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Creedence Clearwater Revival

As the tumultuous 1960s crashed into the '70s, few American bands could match the fevered output, unified vision, and consistent hit-making ability of Creedence Clearwater Revival. Despite hailing from Northern California, bandleader John Fogerty rooted his imagination in the Deep South, fusing vivid Southern imagery with a distinctive brand of rock & roll that combined swamp pop, blues, R&B, and country. Viewed as outliers in the Bay Area's overwhelmingly psychedelic music scene, CCR's punchy roots rock delivery, blue-collar work ethic, and comparative sobriety helped them quickly surpass their peers and become one of the most prolific and popular bands in the country. In 1969 alone they produced three major albums, headlined the Woodstock Festival, and introduced iconic songs like "Proud Mary" and "Fortunate Son" into the cultural lexicon. The latter of the two went on to become one of the defining protest songs of the Vietnam War, followed closely by "Run Through the Jungle" and "Bad Moon Rising," which, while not written about the war, nonetheless tapped into the nation's zeitgeist and had a similar resonance. Their creative and commercial success peaked with 1970's Cosmo's Factory, a rock solid chart-topper that housed massive hits like "Up Around the Bend" and "Lookin' Out My Back Door." Like many great bands, CCR's star burned brightly for a relatively short period before in-fighting and contention led to their breakup in 1972. In spite of ongoing feuds and protracted legal battles with their record label, the band's legacy grew over the following decades as their music became a definitive touchstone of American classic rock. Their 1976 anthology Chronicle: The 20 Greatest Hits remains a ubiquitous chart staple well into the 21st century. In 1959, while attending Portola Junior High School in El Cerrito, California, classmates John Fogerty (vocals, guitar), Stu Cook (bass), and Doug Clifford (drums) began playing together as the Blue Velvets, cutting their teeth on early rock instrumentals and the jukebox hits of the era. They later became a quartet with the addition of John's older brother, Tom Fogerty (guitar, vocals), and released a handful of independent singles to local radio. In 1964 the Blue Velvets joined the roster of San Francisco's Fantasy Records, a label which at that point was primarily known for jazz artists like Vince Guaraldi and Dave Brubeck. In an attempt to compete with the burgeoning British invasion, label co-founder Max Weiss urged them to change their name to the Golliwogs. Despite releasing a number of singles over the next few years, their early efforts yielded little attention and in 1966 John Fogerty and Doug Clifford were drafted into the U.S. Armed Forces. Fogerty's time in the Army Reserves proved to be somewhat transformative in terms of shaping both his creative vision and political views and in 1967, he and his bandmates gladly abandoned the unfortunate Golliwogs moniker in favor of the more eclectic Creedence Clearwater Revival. By then Saul Zaentz had bought out Fantasy's original partners and promptly offered the newly minted CCR a contract, albeit one that would later come back to haunt them. The group released their eponymous debut album in May 1968. Although it bore a few sonic traces of the psychedelic era, it served to introduce the fiery delivery, tight arrangements, and Southern musical influences that would become CCR's hallmark. It also gave them their first hit in "Suzie Q," a sprawling cover of Dale Hawkins' 1957 rockabilly song which found its way into the Top 40 in November of that year. The album also cemented John Fogerty's all-encompassing role as the band's frontman, chief songwriter, lead guitarist, producer, and arranger. Having had their first taste of success, CCR entered their peak period a few months later with the release of Bayou Country, their breakout second album. The first of three LPs released in 1969, Bayou Country reached number seven on the pop charts and was certified platinum thanks in large part to lead single "Proud Mary" and its swampy B-side "Born on the Bayou." With its catchy tune, Mississippi River imagery, and themes of escape, "Proud Mary" was an immediate hit and went on to become one of CCR's most enduring songs. Of the many covers it inspired, it was Ike & Tina Turner's revved-up 1971 soul rendition that did nearly as well as CCR's, earning the duo a Grammy Award. Riding a wave of newfound momentum, CCR released their third album, Green River, in August 1969, giving them their first chart-topper and adding two more Top Five singles -- the jaunty but foreboding "Bad Moon Rising" and the twangy "Green River" -- to their growing clutch of hits. They also toured relentlessly in support of it and were one of the headlining acts at the Woodstock Festival in Upstate New York that summer, although Fogerty deemed their set unworthy of inclusion on the live album and asked that it be omitted. Completing this remarkable year, CCR released their fourth album, Willy and the Poor Boys, in November. The harmony and groove-filled "Down on the Corner" gave them yet another Top Five hit, but it was Fogerty's gutsy protest song "Fortunate Son" that made a more lasting statement. Arriving at the zenith of America's involvement in the Vietnam War, "Fortunate Son" became one of the defining anthems of the anti-war movement and has retained that status through subsequent decades. In 2013, the Library of Congress added it to their National Recording Registry for its cultural and historical significance. At the dawn of the 1970s, CCR were at their commercial peak, riding a string of hit albums and singles that had placed them in the upper echelon of American rock music. Without pausing for reflection, they kicked off January 1970 with the double A-side of "Travelin' Band" and "Who'll Stop the Rain," appearing on the cover of Rolling Stone magazine the following month. Two more instant CCR classics, "Up Around the Bend" and "Run Through the Jungle," appeared a few months later as the group headed to Europe for their first international tour. With four more hit songs already on the charts, "Lookin' Out My Back Door" and "Long as I Can See the Light" helped turn the band's fifth album, Cosmo's Factory, into a massive success, sitting at number one for a nine-week stint in late 1970. By then, CCR had caught on globally as well, with the album also topping charts in Australia, the U.K., and parts of Europe. They ended the year with yet another album, Pendulum, which yielded a pair of Top Ten hits in "Have You Ever Seen the Rain" and "Hey Tonight." It also marked the first time CCR had made a record containing entirely original material, though the influence of their R&B and blues heroes remained, especially that of Booker T. & the M.G.'s, with whom they had recently jammed. It was also the final record to include the group's original lineup as a disgruntled Tom Fogerty departed in February 1971. The price paid for Fogerty's unyielding control of CCR's affairs and creative vision was growing dissent among the other bandmembers. After Tom's departure, they carried on wearily as a trio with John reluctantly agreeing to cede some creative control to his remaining bandmates. However, even this attempt at democracy was somewhat heavy-handed; rather than simply allowing Cook and Clifford a little more artistic input, he insisted that each member now write and sing his own material to be split evenly on future albums. Their first release as a trio was Fogerty's "Sweet Hitch-Hiker," an energetic rocker that proved to be CCR's final Top Ten hit. Cook's bluesy B-side, "Door to Door," made little impact. When their seventh album, Mardi Gras, was finally released in early 1972, it was maligned by critics as uneven and lacking cohesion, though the group's momentum still helped it achieve a number 12 chart placement. The growing frustration over the band's direction and its lousy contract with Fantasy continued to mount and, following a grueling two-month tour, CCR called it quits in October of that year. For an impressive five-year period, they had performed at the top of their game, leaving behind a deep catalog of studio albums and hit songs, all of which fell under the ownership of Fantasy Records. CCR certainly weren't the first rock band to attach themselves to an unfavorable record contract, but the bitter legal battles between Fantasy owner Saul Zaentz and John Fogerty unfortunately become a part of CCR's post-breakup mythology, stretching all the way into the 2000s when Zaentz finally sold Fantasy to the Concord label which attempted to restore some contractual goodwill with the band. Starting in the mid'-70s, in order to deny them any more royalties, Fogerty rebuked the label by refusing to play any of his CCR material live. After the band was inducted into the Rock & Roll Hall of Fame in 1993 and his solo career saw a late-'90s revival, he softened his stance and re-embraced his old catalog, much to the delight of longtime fans. Tom Fogerty died in 1990 having mounted a moderately successful solo career and in 1995, Cook and Clifford launched the Fogerty-less Creedence Clearwater Revisited with various guest singers in order to take the old catalog on the road. A proper reunion never materialized, though CCR have remained an iconic band with a multi-generational fan base thanks to a steady succession of archival releases and compilations. In 2019, their Live at Woodstock set finally saw the light of day in honor of the festival's 50th anniversary.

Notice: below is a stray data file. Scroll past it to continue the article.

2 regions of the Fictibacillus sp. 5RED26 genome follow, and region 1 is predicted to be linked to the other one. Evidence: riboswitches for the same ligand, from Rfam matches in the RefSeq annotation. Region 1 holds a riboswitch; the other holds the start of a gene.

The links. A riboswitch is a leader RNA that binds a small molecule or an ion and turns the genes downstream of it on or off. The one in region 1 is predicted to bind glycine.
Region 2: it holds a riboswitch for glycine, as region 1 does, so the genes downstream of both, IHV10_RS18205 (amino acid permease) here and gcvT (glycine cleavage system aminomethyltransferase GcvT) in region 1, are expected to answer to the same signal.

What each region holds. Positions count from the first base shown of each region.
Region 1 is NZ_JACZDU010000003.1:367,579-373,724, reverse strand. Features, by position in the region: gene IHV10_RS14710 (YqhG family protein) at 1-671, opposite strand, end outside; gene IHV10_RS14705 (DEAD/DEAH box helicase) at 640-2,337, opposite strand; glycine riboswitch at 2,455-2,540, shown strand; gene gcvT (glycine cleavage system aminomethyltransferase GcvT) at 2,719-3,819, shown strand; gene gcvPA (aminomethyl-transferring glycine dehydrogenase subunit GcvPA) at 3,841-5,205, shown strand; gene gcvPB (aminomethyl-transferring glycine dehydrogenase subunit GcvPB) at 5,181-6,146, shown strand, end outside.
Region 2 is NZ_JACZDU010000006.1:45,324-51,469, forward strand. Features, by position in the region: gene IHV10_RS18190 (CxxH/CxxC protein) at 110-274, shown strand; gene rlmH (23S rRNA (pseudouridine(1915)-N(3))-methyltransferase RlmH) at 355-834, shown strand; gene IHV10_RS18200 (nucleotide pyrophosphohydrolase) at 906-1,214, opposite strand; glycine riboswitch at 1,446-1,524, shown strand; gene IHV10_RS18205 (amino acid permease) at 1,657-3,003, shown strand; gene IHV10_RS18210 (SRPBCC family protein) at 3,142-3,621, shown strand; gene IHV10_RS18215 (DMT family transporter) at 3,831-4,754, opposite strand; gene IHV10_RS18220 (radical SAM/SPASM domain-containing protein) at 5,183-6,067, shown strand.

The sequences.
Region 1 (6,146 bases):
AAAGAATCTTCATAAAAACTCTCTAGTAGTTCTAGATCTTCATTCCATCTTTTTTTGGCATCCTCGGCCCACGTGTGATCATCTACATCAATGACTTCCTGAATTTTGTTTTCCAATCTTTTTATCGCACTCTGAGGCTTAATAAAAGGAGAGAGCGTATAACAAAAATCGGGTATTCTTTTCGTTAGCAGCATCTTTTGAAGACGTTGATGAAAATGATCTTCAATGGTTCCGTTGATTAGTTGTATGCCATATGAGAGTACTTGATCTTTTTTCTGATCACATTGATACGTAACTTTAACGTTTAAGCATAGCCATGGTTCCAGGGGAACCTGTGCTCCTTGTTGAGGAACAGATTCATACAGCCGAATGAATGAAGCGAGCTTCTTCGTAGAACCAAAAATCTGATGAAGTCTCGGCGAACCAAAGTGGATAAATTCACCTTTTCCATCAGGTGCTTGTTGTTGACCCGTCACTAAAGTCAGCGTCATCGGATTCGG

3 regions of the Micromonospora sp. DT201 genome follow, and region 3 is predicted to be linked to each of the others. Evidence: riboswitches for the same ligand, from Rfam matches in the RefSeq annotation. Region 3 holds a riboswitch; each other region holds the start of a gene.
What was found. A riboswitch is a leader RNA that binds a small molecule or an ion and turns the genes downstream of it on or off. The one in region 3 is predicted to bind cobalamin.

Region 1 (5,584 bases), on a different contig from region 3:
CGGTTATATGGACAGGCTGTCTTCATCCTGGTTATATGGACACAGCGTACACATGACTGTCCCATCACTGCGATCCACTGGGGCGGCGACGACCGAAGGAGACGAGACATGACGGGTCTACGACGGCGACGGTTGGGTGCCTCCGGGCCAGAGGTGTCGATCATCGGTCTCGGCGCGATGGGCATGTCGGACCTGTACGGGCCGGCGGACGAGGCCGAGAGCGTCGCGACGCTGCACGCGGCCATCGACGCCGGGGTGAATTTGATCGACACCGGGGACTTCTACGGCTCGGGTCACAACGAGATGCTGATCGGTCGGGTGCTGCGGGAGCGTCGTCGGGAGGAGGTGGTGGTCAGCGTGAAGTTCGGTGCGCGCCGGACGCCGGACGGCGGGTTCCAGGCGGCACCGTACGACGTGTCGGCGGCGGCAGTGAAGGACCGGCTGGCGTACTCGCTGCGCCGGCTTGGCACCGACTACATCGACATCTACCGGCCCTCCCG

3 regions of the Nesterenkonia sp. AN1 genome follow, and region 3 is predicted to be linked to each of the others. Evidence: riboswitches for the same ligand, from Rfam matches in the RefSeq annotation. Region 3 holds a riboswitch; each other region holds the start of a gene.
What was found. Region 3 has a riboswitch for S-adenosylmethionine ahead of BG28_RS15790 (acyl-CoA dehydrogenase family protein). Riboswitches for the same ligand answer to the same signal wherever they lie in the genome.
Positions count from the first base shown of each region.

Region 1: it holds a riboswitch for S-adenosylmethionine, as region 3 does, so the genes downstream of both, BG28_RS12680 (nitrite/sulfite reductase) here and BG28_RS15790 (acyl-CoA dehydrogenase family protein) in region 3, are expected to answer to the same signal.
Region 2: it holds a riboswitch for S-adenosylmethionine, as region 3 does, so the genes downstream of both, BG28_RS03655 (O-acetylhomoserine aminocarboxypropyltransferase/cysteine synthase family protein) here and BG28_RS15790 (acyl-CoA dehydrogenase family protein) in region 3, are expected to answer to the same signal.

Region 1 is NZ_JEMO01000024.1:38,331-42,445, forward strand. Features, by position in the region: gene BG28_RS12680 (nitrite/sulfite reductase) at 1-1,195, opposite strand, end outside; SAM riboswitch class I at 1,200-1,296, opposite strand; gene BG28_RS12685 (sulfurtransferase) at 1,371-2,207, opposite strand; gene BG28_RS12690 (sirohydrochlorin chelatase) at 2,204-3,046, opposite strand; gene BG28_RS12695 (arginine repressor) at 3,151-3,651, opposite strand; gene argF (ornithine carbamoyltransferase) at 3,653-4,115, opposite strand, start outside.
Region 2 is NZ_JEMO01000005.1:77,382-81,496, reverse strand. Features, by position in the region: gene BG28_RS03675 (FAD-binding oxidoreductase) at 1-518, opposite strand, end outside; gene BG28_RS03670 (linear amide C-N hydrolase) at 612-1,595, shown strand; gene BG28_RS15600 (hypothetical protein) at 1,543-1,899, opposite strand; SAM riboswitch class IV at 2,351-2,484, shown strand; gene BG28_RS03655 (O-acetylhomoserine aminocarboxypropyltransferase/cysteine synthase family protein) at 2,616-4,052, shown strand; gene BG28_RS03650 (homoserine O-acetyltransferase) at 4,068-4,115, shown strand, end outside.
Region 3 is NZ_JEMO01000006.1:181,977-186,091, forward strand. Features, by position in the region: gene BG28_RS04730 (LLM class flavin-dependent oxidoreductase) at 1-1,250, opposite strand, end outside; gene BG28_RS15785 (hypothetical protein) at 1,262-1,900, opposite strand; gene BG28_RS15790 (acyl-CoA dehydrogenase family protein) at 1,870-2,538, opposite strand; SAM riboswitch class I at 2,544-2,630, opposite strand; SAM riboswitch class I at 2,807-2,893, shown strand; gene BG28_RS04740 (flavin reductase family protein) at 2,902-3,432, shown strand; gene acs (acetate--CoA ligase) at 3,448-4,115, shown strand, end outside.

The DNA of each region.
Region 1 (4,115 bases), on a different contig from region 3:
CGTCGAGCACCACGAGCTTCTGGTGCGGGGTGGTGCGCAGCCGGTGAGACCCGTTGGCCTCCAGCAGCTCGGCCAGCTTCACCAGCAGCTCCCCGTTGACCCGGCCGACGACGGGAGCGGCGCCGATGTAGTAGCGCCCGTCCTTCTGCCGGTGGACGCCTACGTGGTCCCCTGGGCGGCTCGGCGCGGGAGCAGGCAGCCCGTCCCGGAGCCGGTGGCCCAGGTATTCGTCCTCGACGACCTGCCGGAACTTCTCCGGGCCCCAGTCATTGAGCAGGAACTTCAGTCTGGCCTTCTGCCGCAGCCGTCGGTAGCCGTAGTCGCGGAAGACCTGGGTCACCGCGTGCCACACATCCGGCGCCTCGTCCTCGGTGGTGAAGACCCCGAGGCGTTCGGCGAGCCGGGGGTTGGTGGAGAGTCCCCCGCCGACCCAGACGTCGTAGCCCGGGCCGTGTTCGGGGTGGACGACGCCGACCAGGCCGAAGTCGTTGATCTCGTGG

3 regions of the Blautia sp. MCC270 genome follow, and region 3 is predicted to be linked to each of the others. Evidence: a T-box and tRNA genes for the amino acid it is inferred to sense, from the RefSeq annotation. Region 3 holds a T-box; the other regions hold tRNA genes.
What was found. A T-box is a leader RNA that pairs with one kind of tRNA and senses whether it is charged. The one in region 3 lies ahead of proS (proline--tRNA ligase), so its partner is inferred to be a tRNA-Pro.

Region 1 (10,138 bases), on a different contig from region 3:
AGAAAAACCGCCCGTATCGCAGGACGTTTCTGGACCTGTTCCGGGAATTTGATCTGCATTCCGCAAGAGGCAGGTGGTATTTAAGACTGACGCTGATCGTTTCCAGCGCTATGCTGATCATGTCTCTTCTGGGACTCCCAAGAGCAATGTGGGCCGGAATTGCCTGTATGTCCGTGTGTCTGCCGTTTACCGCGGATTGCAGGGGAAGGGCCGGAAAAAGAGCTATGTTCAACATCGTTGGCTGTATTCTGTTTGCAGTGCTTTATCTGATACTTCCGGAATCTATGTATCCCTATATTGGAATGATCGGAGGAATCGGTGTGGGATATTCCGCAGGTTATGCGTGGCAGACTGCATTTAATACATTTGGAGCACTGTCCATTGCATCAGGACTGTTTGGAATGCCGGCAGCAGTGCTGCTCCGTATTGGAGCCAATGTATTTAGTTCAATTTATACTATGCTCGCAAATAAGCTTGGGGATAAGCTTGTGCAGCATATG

© Timothy Monger /TiVo